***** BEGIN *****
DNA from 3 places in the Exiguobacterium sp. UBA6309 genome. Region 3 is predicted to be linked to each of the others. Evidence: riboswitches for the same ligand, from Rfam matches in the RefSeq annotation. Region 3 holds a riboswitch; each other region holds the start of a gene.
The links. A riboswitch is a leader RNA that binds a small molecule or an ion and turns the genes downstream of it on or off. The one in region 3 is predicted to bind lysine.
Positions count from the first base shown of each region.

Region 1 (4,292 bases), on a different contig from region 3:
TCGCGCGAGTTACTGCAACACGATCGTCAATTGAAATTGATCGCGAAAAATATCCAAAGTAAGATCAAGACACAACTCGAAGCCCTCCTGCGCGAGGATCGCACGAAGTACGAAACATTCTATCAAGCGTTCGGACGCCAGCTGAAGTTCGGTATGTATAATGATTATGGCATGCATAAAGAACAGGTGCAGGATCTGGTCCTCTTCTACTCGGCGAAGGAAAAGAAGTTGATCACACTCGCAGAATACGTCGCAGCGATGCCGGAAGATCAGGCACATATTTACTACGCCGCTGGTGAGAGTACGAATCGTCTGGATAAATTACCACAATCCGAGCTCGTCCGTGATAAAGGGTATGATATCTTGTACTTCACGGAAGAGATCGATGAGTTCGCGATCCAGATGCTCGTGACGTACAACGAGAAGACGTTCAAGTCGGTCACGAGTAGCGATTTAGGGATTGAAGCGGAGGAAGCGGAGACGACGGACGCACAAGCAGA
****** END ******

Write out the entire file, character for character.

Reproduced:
DNA from 3 places in the Exiguobacterium sp. UBA6309 genome. Region 3 is predicted to be linked to each of the others. Evidence: riboswitches for the same ligand, from Rfam matches in the RefSeq annotation. Region 3 holds a riboswitch; each other region holds the start of a gene.
The links. A riboswitch is a leader RNA that binds a small molecule or an ion and turns the genes downstream of it on or off. The one in region 3 is predicted to bind lysine.
Positions count from the first base shown of each region.

Region 1 (4,292 bases), on a different contig from region 3:
TCGCGCGAGTTACTGCAACACGATCGTCAATTGAAATTGATCGCGAAAAATATCCAAAGTAAGATCAAGACACAACTCGAAGCCCTCCTGCGCGAGGATCGCACGAAGTACGAAACATTCTATCAAGCGTTCGGACGCCAGCTGAAGTTCGGTATGTATAATGATTATGGCATGCATAAAGAACAGGTGCAGGATCTGGTCCTCTTCTACTCGGCGAAGGAAAAGAAGTTGATCACACTCGCAGAATACGTCGCAGCGATGCCGGAAGATCAGGCACATATTTACTACGCCGCTGGTGAGAGTACGAATCGTCTGGATAAATTACCACAATCCGAGCTCGTCCGTGATAAAGGGTATGATATCTTGTACTTCACGGAAGAGATCGATGAGTTCGCGATCCAGATGCTCGTGACGTACAACGAGAAGACGTTCAAGTCGGTCACGAGTAGCGATTTAGGGATTGAAGCGGAGGAAGCGGAGACGACGGACGCACAAGCAGA